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They That Hate Me Without a Cause

“They that hate me without cause are more than the hairs of mine head.”

– Psalm 69:4

Carol Emcke, a German philosopher (Habermas supervised her MA and Honneth her Ph.D) and war correspondent, is a sparkling writer. One can sweep through her book, Against Hate (Polity, 2016), gathering numerous arresting diamonds of straight-to-the-heart bon mots. In this cram-packed text of 134 pages, Emcke sets herself an immense task. She wants to examine hatred and violence exercised by one group against others. She probes how it is manufactured and grips some people’s minds and spirits so vice-like that they feel justified to “insult others, humiliate others, attack others” with “absolute certainty.” Those who insult sandpaper and remove all unique features of the human person from their consciousness.

Hatred has been let loose from Pandora’s box of ills. It is wandering around the world looking for someone to abuse. Like a virus, it has infected our politics and cultural life. Emcke locates hatred and violence toward the ‘other’ in our cultivated perceptions of ourselves and others. We have to learn to hate. Our imaginations have to be marinated or saturated in ideologies that divide the pure and authentic believers from those deemed impure. Emcke rivets our attention to the Islamic State (IS) ideology, now prevalent in the Middle East, as a disturbing purveyor of hatred and contempt.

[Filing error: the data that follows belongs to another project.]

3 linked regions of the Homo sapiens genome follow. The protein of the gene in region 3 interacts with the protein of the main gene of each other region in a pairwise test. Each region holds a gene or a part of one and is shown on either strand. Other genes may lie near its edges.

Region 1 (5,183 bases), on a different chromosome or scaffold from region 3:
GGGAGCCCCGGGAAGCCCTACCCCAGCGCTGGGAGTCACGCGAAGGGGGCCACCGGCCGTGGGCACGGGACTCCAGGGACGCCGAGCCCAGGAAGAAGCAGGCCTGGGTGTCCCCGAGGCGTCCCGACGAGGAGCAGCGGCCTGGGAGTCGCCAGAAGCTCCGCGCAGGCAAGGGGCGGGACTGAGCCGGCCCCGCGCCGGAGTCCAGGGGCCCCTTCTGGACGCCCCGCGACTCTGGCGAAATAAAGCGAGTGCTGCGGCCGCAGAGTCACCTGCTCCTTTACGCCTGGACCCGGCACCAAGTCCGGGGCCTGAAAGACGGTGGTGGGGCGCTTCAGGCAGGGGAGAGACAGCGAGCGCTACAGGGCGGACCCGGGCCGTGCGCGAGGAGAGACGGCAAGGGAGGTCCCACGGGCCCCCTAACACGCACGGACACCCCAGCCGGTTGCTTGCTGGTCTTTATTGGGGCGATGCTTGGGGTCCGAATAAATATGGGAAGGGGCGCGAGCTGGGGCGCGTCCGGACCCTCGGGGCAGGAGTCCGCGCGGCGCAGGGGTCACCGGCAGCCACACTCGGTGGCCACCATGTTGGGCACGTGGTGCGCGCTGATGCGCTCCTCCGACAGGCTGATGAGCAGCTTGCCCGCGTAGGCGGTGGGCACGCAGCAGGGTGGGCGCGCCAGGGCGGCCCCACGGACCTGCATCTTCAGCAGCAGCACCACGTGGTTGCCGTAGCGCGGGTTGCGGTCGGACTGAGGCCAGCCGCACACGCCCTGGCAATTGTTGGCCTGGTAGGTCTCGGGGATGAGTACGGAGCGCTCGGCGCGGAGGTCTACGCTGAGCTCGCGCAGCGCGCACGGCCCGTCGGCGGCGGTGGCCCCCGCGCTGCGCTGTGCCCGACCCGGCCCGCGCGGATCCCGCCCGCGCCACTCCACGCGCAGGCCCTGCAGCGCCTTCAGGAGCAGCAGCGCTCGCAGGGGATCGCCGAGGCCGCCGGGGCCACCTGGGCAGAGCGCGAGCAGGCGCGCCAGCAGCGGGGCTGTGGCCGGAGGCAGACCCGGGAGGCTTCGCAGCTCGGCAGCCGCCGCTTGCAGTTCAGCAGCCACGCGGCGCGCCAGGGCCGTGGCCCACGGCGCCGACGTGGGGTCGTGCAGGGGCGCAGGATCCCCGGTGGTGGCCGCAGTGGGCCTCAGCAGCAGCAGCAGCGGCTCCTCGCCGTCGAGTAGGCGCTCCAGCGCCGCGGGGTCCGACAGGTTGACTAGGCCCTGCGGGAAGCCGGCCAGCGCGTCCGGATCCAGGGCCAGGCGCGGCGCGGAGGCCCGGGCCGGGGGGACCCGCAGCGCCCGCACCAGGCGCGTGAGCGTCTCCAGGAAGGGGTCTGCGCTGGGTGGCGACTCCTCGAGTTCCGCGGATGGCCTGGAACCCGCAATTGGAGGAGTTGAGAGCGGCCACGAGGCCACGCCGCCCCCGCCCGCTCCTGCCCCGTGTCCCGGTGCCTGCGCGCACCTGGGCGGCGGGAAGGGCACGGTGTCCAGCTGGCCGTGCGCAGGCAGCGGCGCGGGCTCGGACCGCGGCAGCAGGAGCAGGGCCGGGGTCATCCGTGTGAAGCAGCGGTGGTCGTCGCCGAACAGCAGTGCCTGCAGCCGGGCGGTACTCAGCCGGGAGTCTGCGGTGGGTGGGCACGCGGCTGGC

In itself, this is a controversial move, given that scholars like Edward Said, Ilan Pappe and Noam Chomsky have described Zionism as a colonial settler vision of a pure Jewish homeland that erases the Palestinian presence to legitimate its solitary claim to the “promised land.” Ironically, the plight of the Palestinians remains invisible in Emcke’s text. Strange—because, like Said who challenged us to see Zionism from the standpoint of its victims, she wants us to cultivate an empathic sensibility towards those who are the targets of violent hatred.